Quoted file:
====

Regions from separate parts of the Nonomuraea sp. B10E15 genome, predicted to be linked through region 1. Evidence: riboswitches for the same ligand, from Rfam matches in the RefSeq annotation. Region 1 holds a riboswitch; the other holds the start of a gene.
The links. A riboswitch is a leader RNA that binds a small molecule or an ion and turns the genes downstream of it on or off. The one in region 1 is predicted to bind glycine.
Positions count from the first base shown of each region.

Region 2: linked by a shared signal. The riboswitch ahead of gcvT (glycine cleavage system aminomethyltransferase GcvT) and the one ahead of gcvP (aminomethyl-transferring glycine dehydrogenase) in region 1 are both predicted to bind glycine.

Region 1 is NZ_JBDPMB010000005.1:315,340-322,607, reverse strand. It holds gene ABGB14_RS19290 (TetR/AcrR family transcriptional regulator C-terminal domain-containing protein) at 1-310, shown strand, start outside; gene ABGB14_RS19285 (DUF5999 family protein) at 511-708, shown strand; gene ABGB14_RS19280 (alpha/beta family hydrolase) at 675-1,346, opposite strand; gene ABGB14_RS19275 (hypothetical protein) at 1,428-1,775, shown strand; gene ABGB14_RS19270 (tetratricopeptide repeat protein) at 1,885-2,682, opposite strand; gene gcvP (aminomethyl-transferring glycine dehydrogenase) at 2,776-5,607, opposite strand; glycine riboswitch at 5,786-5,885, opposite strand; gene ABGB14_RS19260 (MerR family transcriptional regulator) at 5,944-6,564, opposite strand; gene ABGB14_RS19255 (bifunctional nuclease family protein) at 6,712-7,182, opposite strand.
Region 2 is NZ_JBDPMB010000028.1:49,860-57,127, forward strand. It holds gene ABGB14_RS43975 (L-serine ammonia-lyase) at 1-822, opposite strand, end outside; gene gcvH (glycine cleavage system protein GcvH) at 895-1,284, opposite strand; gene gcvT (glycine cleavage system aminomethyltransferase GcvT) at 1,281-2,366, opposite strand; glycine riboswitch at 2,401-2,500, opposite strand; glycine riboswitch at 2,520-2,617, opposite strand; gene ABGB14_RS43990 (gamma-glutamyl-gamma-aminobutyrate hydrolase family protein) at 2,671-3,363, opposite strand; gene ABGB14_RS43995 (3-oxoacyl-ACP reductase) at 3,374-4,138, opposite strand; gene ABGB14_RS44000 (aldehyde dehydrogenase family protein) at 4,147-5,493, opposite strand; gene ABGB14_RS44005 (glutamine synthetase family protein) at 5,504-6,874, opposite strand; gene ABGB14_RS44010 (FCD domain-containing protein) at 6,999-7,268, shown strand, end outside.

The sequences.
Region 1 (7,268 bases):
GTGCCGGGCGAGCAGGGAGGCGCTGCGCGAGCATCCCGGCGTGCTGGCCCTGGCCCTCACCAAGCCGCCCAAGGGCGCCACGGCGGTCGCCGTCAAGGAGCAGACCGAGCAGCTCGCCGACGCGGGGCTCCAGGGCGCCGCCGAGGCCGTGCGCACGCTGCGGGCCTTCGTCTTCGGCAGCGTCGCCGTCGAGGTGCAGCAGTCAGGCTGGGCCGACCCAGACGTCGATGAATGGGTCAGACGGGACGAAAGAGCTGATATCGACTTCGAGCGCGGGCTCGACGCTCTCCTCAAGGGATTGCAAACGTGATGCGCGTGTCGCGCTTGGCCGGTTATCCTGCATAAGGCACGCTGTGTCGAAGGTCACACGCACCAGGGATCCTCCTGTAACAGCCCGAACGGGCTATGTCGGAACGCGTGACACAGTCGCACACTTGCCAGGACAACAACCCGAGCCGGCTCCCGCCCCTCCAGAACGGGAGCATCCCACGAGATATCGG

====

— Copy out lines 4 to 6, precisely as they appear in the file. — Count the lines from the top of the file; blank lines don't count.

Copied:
Region 2: linked by a shared signal. The riboswitch ahead of gcvT (glycine cleavage system aminomethyltransferase GcvT) and the one ahead of gcvP (aminomethyl-transferring glycine dehydrogenase) in region 1 are both predicted to bind glycine.

Region 1 is NZ_JBDPMB010000005.1:315,340-322,607, reverse strand. It holds gene ABGB14_RS19290 (TetR/AcrR family transcriptional regulator C-terminal domain-containing protein) at 1-310, shown strand, start outside; gene ABGB14_RS19285 (DUF5999 family protein) at 511-708, shown strand; gene ABGB14_RS19280 (alpha/beta family hydrolase) at 675-1,346, opposite strand; gene ABGB14_RS19275 (hypothetical protein) at 1,428-1,775, shown strand; gene ABGB14_RS19270 (tetratricopeptide repeat protein) at 1,885-2,682, opposite strand; gene gcvP (aminomethyl-transferring glycine dehydrogenase) at 2,776-5,607, opposite strand; glycine riboswitch at 5,786-5,885, opposite strand; gene ABGB14_RS19260 (MerR family transcriptional regulator) at 5,944-6,564, opposite strand; gene ABGB14_RS19255 (bifunctional nuclease family protein) at 6,712-7,182, opposite strand.
Region 2 is NZ_JBDPMB010000028.1:49,860-57,127, forward strand. It holds gene ABGB14_RS43975 (L-serine ammonia-lyase) at 1-822, opposite strand, end outside; gene gcvH (glycine cleavage system protein GcvH) at 895-1,284, opposite strand; gene gcvT (glycine cleavage system aminomethyltransferase GcvT) at 1,281-2,366, opposite strand; glycine riboswitch at 2,401-2,500, opposite strand; glycine riboswitch at 2,520-2,617, opposite strand; gene ABGB14_RS43990 (gamma-glutamyl-gamma-aminobutyrate hydrolase family protein) at 2,671-3,363, opposite strand; gene ABGB14_RS43995 (3-oxoacyl-ACP reductase) at 3,374-4,138, opposite strand; gene ABGB14_RS44000 (aldehyde dehydrogenase family protein) at 4,147-5,493, opposite strand; gene ABGB14_RS44005 (glutamine synthetase family protein) at 5,504-6,874, opposite strand; gene ABGB14_RS44010 (FCD domain-containing protein) at 6,999-7,268, shown strand, end outside.